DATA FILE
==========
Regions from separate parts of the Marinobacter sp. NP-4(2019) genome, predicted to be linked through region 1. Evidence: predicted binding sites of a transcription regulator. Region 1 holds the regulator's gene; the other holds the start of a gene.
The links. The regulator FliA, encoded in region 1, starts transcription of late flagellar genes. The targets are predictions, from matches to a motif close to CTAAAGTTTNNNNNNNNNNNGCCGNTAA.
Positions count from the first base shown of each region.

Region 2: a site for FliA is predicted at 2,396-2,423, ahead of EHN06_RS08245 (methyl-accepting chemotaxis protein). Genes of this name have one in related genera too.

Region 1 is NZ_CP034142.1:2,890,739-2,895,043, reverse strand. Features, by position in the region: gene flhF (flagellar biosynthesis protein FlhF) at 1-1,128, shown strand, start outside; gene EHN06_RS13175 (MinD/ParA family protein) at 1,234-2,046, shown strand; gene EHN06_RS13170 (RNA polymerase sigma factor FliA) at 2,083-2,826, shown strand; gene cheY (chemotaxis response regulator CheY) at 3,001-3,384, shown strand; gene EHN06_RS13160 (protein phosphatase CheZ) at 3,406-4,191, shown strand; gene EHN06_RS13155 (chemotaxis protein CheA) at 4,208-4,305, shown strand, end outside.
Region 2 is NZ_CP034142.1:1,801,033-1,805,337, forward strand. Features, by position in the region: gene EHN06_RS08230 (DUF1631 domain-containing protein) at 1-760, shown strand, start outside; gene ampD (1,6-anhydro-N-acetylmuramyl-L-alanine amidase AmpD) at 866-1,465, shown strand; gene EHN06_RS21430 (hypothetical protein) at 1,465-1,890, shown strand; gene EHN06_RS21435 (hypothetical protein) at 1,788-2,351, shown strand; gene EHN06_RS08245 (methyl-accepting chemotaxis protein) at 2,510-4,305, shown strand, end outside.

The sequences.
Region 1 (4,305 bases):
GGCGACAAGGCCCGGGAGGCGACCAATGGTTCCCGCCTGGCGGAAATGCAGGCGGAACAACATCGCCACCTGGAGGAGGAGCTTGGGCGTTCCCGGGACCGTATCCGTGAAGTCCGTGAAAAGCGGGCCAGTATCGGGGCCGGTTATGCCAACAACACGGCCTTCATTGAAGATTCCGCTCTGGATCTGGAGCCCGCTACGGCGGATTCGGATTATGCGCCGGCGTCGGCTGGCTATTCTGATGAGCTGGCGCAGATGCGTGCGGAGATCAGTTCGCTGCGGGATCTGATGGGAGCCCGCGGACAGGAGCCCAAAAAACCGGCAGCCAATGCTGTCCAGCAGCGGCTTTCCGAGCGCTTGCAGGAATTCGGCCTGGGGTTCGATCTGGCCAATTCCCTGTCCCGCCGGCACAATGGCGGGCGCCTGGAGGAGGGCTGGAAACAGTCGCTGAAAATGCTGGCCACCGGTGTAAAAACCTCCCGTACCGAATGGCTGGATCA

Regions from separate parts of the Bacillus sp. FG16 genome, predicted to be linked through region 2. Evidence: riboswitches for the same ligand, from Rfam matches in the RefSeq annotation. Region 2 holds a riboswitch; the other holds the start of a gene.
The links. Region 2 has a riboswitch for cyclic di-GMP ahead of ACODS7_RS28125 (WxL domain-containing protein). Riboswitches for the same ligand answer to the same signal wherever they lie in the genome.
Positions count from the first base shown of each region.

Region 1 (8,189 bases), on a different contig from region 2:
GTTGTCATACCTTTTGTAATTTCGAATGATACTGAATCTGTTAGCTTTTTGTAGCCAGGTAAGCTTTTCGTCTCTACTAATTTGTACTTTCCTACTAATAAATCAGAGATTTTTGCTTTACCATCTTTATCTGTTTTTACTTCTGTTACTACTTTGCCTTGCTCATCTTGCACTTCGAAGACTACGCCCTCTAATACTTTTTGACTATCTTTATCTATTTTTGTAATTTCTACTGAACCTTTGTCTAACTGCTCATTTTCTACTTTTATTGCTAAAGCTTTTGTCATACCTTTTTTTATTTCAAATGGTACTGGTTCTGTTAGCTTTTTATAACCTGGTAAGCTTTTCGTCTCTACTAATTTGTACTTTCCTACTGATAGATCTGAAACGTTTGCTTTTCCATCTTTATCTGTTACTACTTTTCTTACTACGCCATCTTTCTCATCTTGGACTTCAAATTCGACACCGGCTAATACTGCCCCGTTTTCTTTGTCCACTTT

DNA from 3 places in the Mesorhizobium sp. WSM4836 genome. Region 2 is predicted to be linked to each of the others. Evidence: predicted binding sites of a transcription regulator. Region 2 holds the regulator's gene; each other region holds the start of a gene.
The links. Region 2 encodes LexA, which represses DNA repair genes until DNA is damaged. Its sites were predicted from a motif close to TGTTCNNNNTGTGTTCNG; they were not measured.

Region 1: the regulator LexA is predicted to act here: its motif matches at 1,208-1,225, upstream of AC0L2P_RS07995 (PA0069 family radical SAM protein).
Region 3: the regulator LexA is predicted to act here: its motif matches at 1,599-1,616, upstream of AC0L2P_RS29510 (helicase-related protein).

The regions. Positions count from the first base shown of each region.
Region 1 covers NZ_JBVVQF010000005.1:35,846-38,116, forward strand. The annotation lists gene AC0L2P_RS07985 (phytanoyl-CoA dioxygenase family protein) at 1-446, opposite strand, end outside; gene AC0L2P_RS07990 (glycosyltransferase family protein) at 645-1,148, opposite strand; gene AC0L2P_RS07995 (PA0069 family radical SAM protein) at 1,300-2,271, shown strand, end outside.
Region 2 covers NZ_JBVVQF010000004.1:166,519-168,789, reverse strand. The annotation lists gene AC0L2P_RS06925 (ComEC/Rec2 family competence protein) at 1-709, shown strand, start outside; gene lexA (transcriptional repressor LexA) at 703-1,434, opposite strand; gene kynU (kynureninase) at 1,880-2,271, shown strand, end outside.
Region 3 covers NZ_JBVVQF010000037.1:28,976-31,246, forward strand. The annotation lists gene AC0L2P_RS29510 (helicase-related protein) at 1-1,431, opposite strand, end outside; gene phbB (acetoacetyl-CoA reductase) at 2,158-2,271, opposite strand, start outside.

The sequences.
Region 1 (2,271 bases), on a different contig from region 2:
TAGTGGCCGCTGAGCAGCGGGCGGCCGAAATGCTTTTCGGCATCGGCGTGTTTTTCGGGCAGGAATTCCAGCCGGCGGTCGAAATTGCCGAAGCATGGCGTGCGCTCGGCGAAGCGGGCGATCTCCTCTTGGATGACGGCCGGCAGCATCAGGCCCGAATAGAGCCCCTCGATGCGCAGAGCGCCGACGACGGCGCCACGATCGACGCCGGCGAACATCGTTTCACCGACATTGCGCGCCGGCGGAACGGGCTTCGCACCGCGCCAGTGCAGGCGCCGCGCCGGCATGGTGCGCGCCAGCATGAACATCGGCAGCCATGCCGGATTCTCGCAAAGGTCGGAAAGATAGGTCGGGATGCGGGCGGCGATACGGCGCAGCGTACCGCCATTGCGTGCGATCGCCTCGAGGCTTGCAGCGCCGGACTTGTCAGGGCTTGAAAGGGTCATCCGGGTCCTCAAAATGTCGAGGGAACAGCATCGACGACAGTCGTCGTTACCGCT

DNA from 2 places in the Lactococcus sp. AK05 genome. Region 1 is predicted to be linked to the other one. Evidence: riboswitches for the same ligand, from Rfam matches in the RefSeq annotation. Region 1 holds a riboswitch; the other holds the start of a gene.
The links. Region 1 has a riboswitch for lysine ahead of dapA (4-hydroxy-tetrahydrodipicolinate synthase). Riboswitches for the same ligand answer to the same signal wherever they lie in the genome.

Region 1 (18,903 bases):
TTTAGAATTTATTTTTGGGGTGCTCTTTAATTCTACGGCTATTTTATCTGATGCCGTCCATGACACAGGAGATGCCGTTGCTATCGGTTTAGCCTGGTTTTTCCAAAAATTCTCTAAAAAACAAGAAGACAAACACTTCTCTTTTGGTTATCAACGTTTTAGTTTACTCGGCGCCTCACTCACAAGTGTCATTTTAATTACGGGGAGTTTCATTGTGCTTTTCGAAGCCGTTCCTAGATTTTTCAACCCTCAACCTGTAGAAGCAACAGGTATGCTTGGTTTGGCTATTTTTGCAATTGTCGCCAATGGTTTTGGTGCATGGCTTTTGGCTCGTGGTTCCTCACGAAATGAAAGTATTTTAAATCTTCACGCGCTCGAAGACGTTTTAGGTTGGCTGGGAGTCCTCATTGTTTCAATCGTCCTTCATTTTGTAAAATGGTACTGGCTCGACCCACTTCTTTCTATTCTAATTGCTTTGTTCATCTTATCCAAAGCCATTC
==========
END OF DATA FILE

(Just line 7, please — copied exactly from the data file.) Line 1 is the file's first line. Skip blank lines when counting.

The sequences.